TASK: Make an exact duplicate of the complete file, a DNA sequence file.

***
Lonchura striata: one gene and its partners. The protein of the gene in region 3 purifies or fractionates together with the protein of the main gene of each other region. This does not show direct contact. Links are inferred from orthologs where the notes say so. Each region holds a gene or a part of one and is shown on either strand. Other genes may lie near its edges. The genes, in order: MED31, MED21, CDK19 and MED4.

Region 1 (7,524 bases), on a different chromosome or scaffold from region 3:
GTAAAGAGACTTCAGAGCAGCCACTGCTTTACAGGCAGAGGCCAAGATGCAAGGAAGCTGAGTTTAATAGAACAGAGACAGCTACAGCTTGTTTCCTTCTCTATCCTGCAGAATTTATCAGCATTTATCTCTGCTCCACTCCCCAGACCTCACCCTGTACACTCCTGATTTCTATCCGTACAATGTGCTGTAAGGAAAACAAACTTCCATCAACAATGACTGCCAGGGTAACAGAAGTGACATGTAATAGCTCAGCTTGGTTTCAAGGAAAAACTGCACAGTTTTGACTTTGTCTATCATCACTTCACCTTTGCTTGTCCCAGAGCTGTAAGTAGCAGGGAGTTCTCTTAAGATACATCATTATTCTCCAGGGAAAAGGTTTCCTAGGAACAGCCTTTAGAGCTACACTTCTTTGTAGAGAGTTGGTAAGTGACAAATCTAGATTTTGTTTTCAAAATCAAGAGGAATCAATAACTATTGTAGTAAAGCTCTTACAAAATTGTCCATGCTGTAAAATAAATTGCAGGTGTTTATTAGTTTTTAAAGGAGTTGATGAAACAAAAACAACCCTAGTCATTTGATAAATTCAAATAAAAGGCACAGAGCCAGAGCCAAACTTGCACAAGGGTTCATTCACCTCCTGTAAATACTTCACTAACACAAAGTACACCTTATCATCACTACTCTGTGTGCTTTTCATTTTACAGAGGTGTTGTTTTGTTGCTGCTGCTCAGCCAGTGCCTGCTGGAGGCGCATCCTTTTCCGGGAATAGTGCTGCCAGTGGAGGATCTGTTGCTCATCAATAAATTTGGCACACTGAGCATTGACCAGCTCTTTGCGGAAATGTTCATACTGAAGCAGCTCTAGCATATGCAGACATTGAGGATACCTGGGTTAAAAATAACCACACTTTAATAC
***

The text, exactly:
Lonchura striata: one gene and its partners. The protein of the gene in region 3 purifies or fractionates together with the protein of the main gene of each other region. This does not show direct contact. Links are inferred from orthologs where the notes say so. Each region holds a gene or a part of one and is shown on either strand. Other genes may lie near its edges. The genes, in order: MED31, MED21, CDK19 and MED4.

Region 1 (7,524 bases), on a different chromosome or scaffold from region 3:
GTAAAGAGACTTCAGAGCAGCCACTGCTTTACAGGCAGAGGCCAAGATGCAAGGAAGCTGAGTTTAATAGAACAGAGACAGCTACAGCTTGTTTCCTTCTCTATCCTGCAGAATTTATCAGCATTTATCTCTGCTCCACTCCCCAGACCTCACCCTGTACACTCCTGATTTCTATCCGTACAATGTGCTGTAAGGAAAACAAACTTCCATCAACAATGACTGCCAGGGTAACAGAAGTGACATGTAATAGCTCAGCTTGGTTTCAAGGAAAAACTGCACAGTTTTGACTTTGTCTATCATCACTTCACCTTTGCTTGTCCCAGAGCTGTAAGTAGCAGGGAGTTCTCTTAAGATACATCATTATTCTCCAGGGAAAAGGTTTCCTAGGAACAGCCTTTAGAGCTACACTTCTTTGTAGAGAGTTGGTAAGTGACAAATCTAGATTTTGTTTTCAAAATCAAGAGGAATCAATAACTATTGTAGTAAAGCTCTTACAAAATTGTCCATGCTGTAAAATAAATTGCAGGTGTTTATTAGTTTTTAAAGGAGTTGATGAAACAAAAACAACCCTAGTCATTTGATAAATTCAAATAAAAGGCACAGAGCCAGAGCCAAACTTGCACAAGGGTTCATTCACCTCCTGTAAATACTTCACTAACACAAAGTACACCTTATCATCACTACTCTGTGTGCTTTTCATTTTACAGAGGTGTTGTTTTGTTGCTGCTGCTCAGCCAGTGCCTGCTGGAGGCGCATCCTTTTCCGGGAATAGTGCTGCCAGTGGAGGATCTGTTGCTCATCAATAAATTTGGCACACTGAGCATTGACCAGCTCTTTGCGGAAATGTTCATACTGAAGCAGCTCTAGCATATGCAGACATTGAGGATACCTGGGTTAAAAATAACCACACTTTAATAC